Not to sound creepy, but user experience (UX) is all around you. It was there in that product you threw away because you hating using it; it's in every "click to subscribe" and "add to cart" button you've been compelled to push this month; and it will be in the next website you land on that's so unusable you'll have this reaction:
So it’s in "every breath you take and every move you make" but what IS it, exactly?
Dictionary alert! Simply put, user experience is “the overall experience of a person using a product such as a website or computer application, especially in terms of how easy or pleasing it is to use.”
We know this is redundant, but user experience is about, well, the user’s experience. It encompasses all aspects of how you interact with a company, its services, and its products. What are your perceptions, responses, attitudes, and emotions you have when you’re engaging with a product or service?
We're not just talking about usability, or how quickly and easily a user can accomplish their goal or task. UX involves a range of things, explained by the UX Honeycomb. (Take a minute and click that link so you really get it; we don't mind!)
Let’s put this in perspective.
Think about the last time you pulled up a website or app to order takeout. As you're opening that app, you already have feelings; maybe you feel a bit ashamed for ordering takeout yet again, or maybe you're excited to treat yourself because it's Friday night, baby!
There is a specific sequence of actions you will take: browse your options, select what you want and make any special choices (yes to guacamole, no to cilantro!), place your choices in your cart, enter your delivery and payment info, get that confirmation email and... ding dong, your burrito is at the door!
Did you quickly find the right restaurant, even if you weren't sure what you wanted at first? Could you easily change your mind if you needed to? Were the next steps in your transaction clear and easy to follow? Were the food descriptions mouthwatering? Did you feel confident entering your credit card information?
All of that encompassed your (the user’s) experience.
Okay, so you understand the concept (and how it’s instrumental in getting that food to your door!). But here's why this matters for you and your business, no matter what you're selling.
If your user doesn't have a good experience using your website or product, they’re not going to use it. They'll go to your competitors. They might even complain about your stuff to their friends, family, and colleagues.
You might actually have THE best idea, company, or website. But if users can’t figure out how to interact with it or have a negative response to using it, does it matter? If you don't consider your user, you probably won't figure out why no one is clicking that "buy" or "subscribe" button on your website. And that's a shame, since someone out there needs what you're selling.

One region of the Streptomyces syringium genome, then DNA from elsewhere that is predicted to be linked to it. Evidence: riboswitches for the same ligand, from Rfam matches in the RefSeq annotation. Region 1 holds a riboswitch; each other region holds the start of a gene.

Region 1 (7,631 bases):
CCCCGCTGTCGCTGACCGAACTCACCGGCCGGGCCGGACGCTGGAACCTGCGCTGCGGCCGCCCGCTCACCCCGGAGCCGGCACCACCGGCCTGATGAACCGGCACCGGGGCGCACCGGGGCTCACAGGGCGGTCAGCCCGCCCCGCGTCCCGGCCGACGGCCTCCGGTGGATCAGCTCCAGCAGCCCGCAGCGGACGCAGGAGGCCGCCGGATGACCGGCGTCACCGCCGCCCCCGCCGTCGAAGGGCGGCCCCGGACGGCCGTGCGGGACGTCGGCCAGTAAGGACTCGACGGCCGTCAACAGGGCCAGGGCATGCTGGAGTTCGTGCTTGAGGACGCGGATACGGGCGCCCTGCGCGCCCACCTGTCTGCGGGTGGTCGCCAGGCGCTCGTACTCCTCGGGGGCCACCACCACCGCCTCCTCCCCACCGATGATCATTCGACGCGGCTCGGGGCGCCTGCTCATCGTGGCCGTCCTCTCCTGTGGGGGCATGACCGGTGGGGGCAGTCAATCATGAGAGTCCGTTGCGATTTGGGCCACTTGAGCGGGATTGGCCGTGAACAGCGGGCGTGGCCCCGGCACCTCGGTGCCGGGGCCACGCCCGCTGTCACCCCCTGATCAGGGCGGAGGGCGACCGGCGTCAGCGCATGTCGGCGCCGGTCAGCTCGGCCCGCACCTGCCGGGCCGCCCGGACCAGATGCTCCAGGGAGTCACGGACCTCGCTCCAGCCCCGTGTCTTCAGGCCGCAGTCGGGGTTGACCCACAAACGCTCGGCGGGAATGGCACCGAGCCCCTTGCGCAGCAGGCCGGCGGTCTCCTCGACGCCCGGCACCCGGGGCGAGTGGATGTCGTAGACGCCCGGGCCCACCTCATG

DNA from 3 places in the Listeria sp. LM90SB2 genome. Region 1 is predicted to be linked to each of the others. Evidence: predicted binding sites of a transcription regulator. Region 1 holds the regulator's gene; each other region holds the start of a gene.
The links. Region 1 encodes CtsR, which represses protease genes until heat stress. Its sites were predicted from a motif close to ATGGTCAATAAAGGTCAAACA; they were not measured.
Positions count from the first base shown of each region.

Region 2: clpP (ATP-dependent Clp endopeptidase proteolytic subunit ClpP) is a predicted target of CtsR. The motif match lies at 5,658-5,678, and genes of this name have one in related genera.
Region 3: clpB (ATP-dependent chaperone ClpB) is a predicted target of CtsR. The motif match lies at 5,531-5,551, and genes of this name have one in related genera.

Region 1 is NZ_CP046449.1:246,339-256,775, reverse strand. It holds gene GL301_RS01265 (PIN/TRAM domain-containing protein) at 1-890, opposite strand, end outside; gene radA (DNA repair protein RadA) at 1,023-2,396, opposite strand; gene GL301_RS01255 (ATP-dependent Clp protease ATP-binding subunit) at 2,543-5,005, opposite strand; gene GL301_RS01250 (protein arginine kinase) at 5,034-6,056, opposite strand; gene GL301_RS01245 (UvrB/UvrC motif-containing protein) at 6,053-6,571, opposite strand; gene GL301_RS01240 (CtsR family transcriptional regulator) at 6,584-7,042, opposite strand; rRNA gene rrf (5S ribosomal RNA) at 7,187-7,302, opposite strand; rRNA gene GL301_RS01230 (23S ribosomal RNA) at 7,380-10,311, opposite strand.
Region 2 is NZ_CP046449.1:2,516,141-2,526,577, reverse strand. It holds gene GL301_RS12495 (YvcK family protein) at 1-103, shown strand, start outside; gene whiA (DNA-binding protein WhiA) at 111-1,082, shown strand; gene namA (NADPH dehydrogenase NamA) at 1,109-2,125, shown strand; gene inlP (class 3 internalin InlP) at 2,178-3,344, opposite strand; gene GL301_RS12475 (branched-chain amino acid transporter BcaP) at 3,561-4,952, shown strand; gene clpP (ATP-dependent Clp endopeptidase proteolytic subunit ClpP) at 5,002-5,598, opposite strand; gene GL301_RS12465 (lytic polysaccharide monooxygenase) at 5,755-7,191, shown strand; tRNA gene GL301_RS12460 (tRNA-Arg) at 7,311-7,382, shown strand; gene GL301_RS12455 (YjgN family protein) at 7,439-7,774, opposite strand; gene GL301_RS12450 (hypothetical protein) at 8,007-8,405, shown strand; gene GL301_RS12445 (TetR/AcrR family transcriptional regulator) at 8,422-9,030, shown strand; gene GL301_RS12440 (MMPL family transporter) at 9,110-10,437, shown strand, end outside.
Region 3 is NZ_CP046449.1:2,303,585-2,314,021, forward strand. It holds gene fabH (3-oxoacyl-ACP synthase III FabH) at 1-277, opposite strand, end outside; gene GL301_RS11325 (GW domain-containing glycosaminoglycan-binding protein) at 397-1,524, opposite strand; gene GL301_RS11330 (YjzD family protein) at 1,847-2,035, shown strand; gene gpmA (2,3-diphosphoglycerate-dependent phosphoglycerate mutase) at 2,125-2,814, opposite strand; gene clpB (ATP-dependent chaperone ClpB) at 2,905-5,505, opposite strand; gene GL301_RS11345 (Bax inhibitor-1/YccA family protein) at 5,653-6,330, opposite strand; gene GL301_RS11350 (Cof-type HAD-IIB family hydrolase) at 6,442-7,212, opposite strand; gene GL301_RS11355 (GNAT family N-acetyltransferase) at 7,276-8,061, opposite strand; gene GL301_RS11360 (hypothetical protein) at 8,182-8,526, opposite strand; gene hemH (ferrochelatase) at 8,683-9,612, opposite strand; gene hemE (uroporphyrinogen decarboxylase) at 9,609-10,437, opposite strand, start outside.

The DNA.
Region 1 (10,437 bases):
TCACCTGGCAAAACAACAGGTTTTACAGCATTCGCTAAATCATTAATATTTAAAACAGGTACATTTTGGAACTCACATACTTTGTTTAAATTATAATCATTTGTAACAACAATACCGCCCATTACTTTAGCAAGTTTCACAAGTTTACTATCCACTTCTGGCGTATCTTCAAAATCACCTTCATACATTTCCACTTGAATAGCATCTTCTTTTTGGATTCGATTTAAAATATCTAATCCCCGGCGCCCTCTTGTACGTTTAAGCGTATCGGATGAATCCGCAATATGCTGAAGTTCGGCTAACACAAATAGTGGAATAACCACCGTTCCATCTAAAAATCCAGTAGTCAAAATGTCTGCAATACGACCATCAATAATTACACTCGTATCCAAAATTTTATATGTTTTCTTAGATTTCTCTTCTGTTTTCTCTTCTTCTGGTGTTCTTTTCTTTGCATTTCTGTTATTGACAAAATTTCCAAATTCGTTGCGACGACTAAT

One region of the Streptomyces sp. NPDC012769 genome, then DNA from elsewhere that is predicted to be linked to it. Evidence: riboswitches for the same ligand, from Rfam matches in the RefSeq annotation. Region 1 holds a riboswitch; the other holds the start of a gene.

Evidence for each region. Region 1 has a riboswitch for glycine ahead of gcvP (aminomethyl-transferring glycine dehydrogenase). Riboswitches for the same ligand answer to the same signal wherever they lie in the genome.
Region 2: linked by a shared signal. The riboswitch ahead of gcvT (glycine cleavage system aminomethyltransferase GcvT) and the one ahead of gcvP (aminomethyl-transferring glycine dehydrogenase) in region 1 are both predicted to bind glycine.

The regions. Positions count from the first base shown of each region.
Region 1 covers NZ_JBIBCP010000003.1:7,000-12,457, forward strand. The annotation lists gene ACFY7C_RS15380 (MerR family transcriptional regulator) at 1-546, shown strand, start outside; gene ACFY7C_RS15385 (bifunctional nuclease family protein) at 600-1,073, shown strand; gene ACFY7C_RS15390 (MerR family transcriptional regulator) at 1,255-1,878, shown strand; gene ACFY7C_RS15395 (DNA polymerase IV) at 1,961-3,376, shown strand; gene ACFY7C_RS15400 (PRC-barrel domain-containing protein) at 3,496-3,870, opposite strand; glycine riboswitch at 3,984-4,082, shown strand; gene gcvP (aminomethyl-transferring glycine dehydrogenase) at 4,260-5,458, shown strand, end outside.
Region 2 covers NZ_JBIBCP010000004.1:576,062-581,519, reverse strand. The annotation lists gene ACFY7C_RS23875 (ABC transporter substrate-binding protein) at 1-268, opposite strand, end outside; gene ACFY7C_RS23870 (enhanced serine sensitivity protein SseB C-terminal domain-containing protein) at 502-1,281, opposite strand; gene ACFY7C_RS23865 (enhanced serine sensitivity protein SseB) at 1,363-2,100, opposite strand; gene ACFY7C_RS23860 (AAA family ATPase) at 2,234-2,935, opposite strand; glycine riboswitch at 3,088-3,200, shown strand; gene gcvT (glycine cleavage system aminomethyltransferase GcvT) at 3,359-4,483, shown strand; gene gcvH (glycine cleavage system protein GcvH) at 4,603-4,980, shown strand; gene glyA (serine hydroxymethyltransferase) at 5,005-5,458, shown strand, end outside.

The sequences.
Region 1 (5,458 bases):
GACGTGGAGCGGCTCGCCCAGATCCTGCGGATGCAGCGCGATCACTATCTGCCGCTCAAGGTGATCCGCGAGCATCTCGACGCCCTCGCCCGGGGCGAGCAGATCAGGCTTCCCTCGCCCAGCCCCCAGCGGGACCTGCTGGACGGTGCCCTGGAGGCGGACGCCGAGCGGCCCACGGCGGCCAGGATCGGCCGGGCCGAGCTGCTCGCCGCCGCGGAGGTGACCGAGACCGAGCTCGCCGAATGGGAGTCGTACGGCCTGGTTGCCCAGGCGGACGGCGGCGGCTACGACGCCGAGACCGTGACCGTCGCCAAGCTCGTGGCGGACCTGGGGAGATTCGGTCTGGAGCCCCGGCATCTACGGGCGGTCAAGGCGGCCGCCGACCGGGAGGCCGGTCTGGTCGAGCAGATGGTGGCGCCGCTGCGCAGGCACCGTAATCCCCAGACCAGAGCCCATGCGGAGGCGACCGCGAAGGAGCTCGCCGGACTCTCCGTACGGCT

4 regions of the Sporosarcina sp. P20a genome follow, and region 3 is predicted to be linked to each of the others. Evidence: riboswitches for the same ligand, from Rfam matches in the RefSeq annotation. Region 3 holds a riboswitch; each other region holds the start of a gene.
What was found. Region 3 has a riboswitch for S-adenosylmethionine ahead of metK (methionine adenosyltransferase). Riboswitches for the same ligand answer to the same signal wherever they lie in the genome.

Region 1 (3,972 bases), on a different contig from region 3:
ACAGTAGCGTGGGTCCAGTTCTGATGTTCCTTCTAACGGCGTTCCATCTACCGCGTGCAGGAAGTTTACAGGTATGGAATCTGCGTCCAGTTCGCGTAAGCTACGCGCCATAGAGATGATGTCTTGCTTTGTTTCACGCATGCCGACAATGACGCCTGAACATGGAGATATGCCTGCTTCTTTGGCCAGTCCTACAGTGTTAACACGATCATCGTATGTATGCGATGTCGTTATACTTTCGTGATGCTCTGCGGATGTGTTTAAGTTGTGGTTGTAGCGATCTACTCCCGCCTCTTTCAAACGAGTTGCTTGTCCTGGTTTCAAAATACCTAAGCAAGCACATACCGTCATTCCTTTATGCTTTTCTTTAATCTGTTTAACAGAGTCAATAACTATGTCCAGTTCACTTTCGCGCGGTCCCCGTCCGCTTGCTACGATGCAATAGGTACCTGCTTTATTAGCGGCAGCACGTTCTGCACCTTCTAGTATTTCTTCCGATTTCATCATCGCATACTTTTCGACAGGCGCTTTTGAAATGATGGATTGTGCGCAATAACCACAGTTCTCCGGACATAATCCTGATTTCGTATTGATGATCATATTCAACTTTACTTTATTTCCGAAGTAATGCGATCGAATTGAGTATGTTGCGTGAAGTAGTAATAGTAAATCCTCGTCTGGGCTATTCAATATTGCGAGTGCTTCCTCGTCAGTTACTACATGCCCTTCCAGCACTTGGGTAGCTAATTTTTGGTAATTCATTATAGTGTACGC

A great example of a company who does this well is Deliveroo, a food delivery service that is popular in Europe. They've got this thing down in their easy-to-use app, which recommends restaurants in a friendly way and allows you to track the delivery from order to your doorstep in real-time.
They are also a company that understands customer experience, or what it's like for a customer to interact with every aspect of their brand. Not just their app, but their on-point social media, their friendly delivery peeps, their strategically-timed emails... everything. (Sometimes they ping you on a Friday night at 9 p.m. just to remind you that, yes, they can deliver ice cream to your door, and, yes, you can have it in 20 minutes, and, yes, you deserve it!) If Deliveroo's app works well but their customer service team is terrible, customers notice. And not in a good way.
Next week, we’re taking you another step forward into your users’ minds so you can start thinking like a bonafide UX designer. What questions should you be asking to know your users and their needs, values, and abilities? And how can this make your website or product even better?
In the meantime, enjoy these hilariously-designed inconvenient household items that will help demonstrate a poor user experience. And if there's a website, app, or product that you particularly can't stand using, let us know and we'll compile a handy list! (Our number one pick: Google+. UGH.)
(One last note: People also frequently confuse UX and UI, or user interface. We won't get into the nitty gritty here, but read this explanation of the difference as it's important to know!)